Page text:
The chart below shows percentage changes in unit operating costs for several U.S. producers during the first nine months of 2013, as compared to the same period of 2012. It’s obvious there’s a big spread—some firms are seeing costs soar, while others are actually enjoying lower costs per barrel of oil or mcf of gas than they saw last year.
The difference may have to do with the plays these producers are working in. All of these E&Ps are primarily focused in one or another of major U.S. plays in the Marcellus shale, Eagle Ford shale, Bakken tight sands or the shallow-water Gulf of Mexico. And as the chart below shows, when you break down operating cost changes by play, some big differences emerge.
A big revelation is that costs for Marcellus producers are actually going down. Likely a result of increasingly drilling productivity here that’s creating higher per-well output. It’s simple math—when you get more gas from the same well, operating costs stay more or less fixed. So unit operating expenses go down.
This jives with recent findings from the U.S. Energy Information Administration that show drilling productivity in the Marcellus has risen 30% so far in 2013.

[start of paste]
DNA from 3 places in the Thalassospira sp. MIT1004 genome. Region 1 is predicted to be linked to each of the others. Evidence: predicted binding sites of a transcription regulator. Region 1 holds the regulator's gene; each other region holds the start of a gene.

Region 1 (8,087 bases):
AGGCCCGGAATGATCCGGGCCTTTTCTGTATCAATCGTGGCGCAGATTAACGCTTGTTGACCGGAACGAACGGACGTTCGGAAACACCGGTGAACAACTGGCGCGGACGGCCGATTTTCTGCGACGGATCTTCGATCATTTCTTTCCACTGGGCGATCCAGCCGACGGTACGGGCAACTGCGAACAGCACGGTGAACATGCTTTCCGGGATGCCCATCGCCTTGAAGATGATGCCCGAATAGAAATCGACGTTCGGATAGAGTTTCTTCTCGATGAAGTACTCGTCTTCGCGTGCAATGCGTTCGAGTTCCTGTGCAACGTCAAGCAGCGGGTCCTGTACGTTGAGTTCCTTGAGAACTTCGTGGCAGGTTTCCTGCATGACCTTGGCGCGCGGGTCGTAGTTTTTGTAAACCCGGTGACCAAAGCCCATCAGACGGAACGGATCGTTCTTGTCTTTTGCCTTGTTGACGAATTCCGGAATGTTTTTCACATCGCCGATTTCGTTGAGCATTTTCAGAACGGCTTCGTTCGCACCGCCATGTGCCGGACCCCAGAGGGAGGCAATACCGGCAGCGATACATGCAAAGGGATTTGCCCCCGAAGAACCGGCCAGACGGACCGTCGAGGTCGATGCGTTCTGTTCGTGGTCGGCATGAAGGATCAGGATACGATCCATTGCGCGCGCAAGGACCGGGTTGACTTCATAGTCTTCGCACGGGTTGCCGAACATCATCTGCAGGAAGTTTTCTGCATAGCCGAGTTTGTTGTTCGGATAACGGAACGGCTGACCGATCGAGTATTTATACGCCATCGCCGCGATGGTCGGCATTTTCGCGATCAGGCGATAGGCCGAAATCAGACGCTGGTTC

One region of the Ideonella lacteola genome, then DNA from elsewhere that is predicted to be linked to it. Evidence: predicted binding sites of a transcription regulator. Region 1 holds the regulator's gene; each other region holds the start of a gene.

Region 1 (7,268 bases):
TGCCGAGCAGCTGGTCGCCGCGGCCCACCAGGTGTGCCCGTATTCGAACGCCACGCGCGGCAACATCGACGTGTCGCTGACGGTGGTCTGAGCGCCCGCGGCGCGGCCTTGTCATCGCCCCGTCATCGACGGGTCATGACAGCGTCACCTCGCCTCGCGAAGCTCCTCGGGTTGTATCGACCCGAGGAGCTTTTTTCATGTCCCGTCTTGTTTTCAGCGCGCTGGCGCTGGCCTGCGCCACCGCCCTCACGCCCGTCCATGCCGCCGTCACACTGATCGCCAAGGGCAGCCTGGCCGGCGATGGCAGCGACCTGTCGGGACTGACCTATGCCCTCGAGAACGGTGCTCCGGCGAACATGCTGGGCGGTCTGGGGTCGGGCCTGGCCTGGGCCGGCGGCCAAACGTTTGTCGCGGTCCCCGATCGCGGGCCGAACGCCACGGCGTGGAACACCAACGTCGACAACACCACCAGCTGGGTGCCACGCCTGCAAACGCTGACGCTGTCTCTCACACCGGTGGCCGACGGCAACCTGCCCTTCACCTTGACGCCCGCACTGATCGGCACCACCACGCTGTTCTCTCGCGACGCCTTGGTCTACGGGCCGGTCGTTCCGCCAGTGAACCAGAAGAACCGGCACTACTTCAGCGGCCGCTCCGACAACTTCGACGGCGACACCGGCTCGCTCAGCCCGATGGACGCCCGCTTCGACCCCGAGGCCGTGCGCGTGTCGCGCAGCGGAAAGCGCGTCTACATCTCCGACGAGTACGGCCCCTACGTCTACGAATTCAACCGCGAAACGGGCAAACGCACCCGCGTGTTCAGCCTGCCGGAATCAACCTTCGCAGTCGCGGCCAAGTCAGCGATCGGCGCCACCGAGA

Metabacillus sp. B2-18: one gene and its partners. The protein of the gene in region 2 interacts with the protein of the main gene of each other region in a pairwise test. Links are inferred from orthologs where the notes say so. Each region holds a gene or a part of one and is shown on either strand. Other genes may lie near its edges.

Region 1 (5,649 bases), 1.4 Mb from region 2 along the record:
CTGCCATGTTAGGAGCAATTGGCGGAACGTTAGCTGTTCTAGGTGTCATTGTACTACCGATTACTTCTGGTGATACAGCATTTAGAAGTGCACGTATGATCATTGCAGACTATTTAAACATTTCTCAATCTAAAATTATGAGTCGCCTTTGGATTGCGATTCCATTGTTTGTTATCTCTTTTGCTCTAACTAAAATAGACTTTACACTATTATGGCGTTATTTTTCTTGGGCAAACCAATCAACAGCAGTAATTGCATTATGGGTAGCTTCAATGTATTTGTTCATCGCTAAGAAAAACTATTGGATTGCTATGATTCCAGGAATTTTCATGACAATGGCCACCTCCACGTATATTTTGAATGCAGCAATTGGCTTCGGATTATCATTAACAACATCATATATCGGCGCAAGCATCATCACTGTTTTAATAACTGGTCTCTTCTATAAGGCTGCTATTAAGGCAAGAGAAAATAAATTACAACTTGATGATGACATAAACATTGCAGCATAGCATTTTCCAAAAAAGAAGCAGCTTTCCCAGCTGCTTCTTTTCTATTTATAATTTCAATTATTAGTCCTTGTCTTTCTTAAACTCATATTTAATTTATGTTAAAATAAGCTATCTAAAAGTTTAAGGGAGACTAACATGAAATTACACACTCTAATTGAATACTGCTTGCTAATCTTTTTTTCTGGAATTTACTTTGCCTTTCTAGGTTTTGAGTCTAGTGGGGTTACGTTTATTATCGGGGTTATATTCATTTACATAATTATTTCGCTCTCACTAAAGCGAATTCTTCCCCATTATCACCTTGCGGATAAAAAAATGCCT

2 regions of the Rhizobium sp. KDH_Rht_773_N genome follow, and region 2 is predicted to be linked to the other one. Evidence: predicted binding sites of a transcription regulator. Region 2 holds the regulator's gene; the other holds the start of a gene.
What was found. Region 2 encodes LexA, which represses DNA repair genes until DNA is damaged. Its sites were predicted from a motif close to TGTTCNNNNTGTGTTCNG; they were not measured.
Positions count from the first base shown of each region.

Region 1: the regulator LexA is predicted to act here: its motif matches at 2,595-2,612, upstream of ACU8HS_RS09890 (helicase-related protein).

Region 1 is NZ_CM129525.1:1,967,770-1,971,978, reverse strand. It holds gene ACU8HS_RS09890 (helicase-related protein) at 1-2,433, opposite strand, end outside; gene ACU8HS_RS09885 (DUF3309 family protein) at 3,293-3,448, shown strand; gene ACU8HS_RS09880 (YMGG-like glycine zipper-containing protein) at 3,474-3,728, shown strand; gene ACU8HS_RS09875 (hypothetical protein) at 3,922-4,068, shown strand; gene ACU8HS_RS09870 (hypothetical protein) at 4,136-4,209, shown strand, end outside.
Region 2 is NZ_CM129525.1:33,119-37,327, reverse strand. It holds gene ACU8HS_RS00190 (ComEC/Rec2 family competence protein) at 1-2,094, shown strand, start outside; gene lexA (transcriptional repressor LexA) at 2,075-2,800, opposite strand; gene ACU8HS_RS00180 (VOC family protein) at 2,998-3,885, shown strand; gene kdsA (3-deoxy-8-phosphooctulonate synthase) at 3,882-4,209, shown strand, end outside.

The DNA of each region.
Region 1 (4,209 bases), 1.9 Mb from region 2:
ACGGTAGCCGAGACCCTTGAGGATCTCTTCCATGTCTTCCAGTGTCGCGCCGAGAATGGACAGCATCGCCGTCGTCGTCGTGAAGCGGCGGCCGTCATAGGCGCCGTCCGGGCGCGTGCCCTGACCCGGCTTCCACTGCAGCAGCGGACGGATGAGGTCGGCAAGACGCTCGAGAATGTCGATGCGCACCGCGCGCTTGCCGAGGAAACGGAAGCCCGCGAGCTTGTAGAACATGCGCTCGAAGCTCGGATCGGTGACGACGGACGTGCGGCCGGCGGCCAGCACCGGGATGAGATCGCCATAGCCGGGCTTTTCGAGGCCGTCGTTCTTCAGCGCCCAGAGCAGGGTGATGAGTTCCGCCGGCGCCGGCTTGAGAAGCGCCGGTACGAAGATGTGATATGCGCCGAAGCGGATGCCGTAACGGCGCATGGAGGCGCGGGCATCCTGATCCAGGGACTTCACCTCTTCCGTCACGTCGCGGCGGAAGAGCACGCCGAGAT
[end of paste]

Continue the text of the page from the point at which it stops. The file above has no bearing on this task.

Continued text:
By contrast, drilling productivity gains in older plays like the Eagle Ford have slowed—with that play showing just 5% productivity growth this year. The likely reason why producers here are seeing rising unit costs—as general inflation outpaces sluggish productivity improvements.
Aside from the explosive Marcellus, investors might also look to the more boring climes of the Gulf of Mexico—where costs have held steady so far in 2013. A result of this disregarded production area not seeing the elbow-to-elbow competition for services that’s driving up rates for onshore plays.
The warnings on rising costs thus may not be a reason for investors to abandon the E&P sector entirely.
Rather, they might be a prompt to do so for the plays most struggling with this growing issue.